Linda Scruggs, an African American woman, gave a speech to both scientists and delegates at the International AIDS assembly in Washington D.C. this past weekend. She is also the director of programs at the AIDS Alliance for Children, Youth, & Families. The conference brought in around 25,000 AIDS activists to address various issues within the community.
Scruggs has been HIV positive for 22 years. A message she brought to the table of the meeting was simple, yet profound. She criticized the focus of HIV research, claiming that it had become too centric around men and does not pay attention enough to women.
“Treatment and systems were not designed for us; [they were] designed for a gay male society,” she said. “No one was thinking about us.”
She said the AIDS battle needs to “meaningfully involve women at all levels of authority.”
Approximately 17 million women worldwide are currently living with HIV, with more than a million new infections in women of reproductive age each year. Both heterosexual women and black women continue to make up for being apart of the rapidly growing demographic of HIV infection in the United States. Worldwide, 3 million out of the 4.8 million of young people living with HIV happen to also be female.
In addition to the testimony of Scruggs, other appeals were given to expand assistance for women in particular. Countries have increased treatment of HIV-infected pregnant women in order to prevent their chances of passing along the disease to their children. Furthermore, according to a CBS news article, “UNICEF’s Dr. Chewe Luo said that most countries do not automatically continue anti-AIDS drugs for those women after their babies are weaned – important for keeping them healthy long-term. She praised Malawi for starting to do just that.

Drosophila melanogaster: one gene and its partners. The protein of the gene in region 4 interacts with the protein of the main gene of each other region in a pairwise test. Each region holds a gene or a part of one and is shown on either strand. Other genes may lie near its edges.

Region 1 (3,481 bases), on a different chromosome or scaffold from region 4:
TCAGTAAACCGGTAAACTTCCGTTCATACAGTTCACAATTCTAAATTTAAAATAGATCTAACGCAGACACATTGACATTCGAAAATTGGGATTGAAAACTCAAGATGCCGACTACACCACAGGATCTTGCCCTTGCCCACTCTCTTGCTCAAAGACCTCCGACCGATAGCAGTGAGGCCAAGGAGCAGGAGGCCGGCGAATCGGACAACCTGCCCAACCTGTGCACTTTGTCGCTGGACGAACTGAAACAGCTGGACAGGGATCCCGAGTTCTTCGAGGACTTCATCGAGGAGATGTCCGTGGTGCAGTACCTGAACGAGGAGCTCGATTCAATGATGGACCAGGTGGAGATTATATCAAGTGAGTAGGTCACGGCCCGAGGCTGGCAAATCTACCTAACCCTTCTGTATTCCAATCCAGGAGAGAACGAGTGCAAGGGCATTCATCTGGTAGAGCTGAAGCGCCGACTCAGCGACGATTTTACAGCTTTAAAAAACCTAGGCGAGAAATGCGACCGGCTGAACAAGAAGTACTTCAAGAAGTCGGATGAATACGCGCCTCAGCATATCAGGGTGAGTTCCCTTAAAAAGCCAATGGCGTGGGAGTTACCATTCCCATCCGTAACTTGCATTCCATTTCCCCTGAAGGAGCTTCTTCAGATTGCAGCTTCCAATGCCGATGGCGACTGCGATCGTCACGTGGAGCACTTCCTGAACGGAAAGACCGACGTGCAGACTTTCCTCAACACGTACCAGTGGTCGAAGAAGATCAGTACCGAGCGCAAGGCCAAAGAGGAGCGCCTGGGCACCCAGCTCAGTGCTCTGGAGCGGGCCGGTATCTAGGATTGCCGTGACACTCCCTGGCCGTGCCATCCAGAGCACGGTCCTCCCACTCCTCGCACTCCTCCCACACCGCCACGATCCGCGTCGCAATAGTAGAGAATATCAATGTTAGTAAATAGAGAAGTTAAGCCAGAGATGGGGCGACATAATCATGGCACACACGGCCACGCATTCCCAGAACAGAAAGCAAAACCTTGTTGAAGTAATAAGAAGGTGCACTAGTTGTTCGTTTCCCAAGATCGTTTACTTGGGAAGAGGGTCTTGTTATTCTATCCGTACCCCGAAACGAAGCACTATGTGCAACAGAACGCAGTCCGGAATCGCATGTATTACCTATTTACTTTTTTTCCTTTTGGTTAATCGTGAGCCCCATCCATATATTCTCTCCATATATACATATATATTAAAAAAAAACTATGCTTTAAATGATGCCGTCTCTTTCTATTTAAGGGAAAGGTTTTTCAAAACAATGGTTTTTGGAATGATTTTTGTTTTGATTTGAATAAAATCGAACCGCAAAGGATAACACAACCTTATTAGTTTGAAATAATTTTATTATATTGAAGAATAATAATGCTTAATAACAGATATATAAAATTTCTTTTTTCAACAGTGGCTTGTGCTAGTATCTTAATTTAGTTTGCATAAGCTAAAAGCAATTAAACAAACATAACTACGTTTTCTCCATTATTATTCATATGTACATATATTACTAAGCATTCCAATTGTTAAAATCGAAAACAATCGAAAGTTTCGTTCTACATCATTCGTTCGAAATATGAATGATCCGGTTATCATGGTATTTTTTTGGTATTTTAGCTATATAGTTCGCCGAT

And she said adolescent girls – the 10- to 18-year-olds – are too often ignored by global HIV testing, prevention and treatment programs. Without protecting them, Luo said, all the investment for healthy babies was for nothing.”
Women who take part in the sex industry living with AIDS are perhaps the most marginalized group. An alternative AIDS conference was also held in Kolkata, India where sex workers barred from entering the United States from other countries gathered to have their voices heard. Cheryl Overs, a sex workers’ activist present at the conference, stated, “We need a law that gets commercial sex work out of dangerous places and into safe ones.”
Former First Lady Laura Bush said addition to the AIDS epidemic, “because we’re seeing women living with AIDS — but dying of cervical cancer — the George W. Bush Institute has launched the Pink Ribbon Red Ribbon” campaign. The campaign is meant to provide screening for both cervical cancer and AIDS in developing countries. The movement launched this past December, with more than 14,000 women already screened and receiving treatment for cancer as well as HIV.